Once more, I am unsure of which segment Hale directed in Christmas Cracker (the NFB website is not helpful in this regard, nor is IMDb), though I can take a pretty good guess and say it was probably the chunk in the middle featuring a cadre of tin toys dealing with a renegade wind-up crocodile in their midst. I am basing this guess on the work that Hale had ahead of him in the years to come. He moved to San Francisco eventually to start up his own studio, which eventually would go on to make a great many segments for Sesame Street for a couple of decades. These included the famous "1,2,3" pinball segments that many now grown-up kids from the '70s, including myself, recall with much affection.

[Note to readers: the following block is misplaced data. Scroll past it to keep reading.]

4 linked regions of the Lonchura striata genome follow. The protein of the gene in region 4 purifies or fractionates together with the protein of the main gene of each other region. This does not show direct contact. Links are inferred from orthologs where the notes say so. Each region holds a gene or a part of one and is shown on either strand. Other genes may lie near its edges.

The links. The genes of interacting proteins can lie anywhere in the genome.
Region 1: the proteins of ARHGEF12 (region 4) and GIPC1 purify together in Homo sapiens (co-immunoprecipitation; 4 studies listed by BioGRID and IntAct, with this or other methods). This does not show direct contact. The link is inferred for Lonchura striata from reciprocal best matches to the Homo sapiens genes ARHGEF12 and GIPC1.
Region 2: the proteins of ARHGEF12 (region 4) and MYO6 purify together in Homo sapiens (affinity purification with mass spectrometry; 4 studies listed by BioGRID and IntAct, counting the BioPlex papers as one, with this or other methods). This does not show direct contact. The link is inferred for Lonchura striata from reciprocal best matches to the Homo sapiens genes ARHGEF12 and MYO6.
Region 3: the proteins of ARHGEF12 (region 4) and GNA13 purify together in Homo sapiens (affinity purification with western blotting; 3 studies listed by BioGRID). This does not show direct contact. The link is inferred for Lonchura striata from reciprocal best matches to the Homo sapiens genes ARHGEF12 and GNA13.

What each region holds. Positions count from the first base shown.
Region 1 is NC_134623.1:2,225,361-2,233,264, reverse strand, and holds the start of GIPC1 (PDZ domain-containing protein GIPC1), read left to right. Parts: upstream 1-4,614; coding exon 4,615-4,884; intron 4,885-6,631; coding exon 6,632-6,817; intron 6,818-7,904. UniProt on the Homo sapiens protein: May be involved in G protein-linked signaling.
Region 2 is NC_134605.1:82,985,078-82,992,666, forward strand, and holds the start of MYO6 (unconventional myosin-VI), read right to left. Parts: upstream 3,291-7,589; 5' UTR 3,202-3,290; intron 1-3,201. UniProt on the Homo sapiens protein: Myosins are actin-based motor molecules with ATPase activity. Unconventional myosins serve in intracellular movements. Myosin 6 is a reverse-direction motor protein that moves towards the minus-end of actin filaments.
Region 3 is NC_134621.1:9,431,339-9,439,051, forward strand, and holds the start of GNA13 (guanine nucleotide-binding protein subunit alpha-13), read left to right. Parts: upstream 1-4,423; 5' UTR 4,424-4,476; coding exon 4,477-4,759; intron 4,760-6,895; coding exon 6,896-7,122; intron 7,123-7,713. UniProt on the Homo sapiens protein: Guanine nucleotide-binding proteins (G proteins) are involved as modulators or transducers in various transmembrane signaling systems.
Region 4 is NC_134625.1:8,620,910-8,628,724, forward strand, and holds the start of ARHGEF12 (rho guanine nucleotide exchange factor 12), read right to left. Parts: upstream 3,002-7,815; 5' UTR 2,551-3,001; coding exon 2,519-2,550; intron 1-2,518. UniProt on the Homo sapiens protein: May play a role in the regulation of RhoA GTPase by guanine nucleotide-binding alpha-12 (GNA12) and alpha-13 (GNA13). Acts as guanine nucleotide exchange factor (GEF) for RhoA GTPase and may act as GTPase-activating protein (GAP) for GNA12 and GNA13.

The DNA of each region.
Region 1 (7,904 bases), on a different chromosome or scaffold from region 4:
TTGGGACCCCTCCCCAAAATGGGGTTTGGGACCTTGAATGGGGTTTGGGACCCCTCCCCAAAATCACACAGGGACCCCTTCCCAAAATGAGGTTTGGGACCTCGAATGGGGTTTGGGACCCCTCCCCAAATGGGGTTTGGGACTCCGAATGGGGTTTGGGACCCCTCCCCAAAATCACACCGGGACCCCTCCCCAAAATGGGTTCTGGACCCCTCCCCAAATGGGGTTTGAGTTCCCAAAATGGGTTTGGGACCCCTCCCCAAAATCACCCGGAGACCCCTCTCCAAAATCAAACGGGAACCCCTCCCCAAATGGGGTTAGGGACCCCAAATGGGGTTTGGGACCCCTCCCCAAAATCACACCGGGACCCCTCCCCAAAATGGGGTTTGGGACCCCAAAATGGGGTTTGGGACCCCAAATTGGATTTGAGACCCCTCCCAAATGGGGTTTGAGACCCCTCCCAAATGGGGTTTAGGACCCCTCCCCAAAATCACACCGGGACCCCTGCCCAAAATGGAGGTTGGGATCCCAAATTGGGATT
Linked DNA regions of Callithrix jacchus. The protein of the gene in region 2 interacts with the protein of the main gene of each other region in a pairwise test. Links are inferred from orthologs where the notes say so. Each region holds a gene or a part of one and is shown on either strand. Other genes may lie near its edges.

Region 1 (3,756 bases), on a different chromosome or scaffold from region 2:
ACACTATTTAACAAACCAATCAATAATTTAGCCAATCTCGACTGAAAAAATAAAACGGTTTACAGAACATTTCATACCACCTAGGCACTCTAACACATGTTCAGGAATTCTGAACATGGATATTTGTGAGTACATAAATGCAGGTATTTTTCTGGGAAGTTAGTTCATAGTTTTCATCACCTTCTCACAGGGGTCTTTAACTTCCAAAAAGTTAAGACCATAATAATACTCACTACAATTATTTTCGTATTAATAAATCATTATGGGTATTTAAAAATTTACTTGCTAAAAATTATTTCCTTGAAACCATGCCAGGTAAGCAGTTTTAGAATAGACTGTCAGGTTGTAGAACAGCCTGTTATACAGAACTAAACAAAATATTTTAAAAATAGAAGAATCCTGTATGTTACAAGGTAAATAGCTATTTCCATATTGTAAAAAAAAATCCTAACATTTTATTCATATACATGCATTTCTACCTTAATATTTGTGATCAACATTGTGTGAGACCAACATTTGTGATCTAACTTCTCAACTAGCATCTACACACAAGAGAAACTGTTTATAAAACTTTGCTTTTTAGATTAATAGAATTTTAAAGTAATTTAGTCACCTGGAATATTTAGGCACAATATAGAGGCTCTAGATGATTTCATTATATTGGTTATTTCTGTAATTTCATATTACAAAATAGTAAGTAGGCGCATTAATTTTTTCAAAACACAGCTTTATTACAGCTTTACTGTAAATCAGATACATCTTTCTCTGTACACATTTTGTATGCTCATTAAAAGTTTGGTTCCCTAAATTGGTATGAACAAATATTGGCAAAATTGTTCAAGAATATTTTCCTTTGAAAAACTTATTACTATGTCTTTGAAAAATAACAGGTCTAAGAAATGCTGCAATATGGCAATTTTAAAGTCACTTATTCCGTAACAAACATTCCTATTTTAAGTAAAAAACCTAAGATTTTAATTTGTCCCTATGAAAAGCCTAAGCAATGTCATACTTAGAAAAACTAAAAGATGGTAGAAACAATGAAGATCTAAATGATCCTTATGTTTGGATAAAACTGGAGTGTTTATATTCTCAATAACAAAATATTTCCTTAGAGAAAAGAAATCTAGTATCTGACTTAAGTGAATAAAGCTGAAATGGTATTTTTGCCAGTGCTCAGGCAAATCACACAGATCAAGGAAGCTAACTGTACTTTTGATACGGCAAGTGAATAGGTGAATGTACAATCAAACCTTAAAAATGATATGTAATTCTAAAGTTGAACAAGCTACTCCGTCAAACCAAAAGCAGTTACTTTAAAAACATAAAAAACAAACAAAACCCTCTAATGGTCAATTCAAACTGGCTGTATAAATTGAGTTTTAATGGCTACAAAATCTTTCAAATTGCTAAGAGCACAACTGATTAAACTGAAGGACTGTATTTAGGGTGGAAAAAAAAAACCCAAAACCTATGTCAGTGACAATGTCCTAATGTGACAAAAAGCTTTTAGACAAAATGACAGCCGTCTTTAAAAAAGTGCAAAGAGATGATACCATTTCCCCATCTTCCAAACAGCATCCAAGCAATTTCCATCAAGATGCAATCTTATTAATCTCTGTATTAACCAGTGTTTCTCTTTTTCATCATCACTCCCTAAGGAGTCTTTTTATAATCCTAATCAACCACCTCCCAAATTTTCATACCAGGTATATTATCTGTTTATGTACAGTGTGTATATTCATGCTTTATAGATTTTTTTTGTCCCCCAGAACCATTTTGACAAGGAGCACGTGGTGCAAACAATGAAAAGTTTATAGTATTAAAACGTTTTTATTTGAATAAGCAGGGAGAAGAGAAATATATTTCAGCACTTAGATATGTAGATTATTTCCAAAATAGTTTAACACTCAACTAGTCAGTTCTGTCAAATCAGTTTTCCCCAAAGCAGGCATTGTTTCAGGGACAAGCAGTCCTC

Working with Hale on some of those shorts was another Bay Area filmmaker, Ernie Fosselius, who would go on to great renown (or notoriety, given your taste) for creating the world's first Star Wars fan film and parody, Hardware Wars. The film is a particular favorite of mine and always will be, having watched it quite literally scores and scores of times on HBO and even in movie theatres as a kid. (In fact, I might even watch it again today.)

And there, in the midst of all the silly puns about the Planet Basketball, Fluke Starbucker, Chewchilla the Wookie Monster, Artie Deco, and tractor beams (showing animation of a cartoon tractor), is a person playing Augie Ben Doggie, the film's version of wise Obi-Wan Kenobi. And just who is playing Augie Ben Doggie?

None other than Jeffrey Hale, the director of The Great Toy Robbery. I love how things seem to connect together in life sometimes. Especially your influences...

Merry Christmas! See ya soon with the next 'toon!

RTJ


*****

And in case you haven't seen it...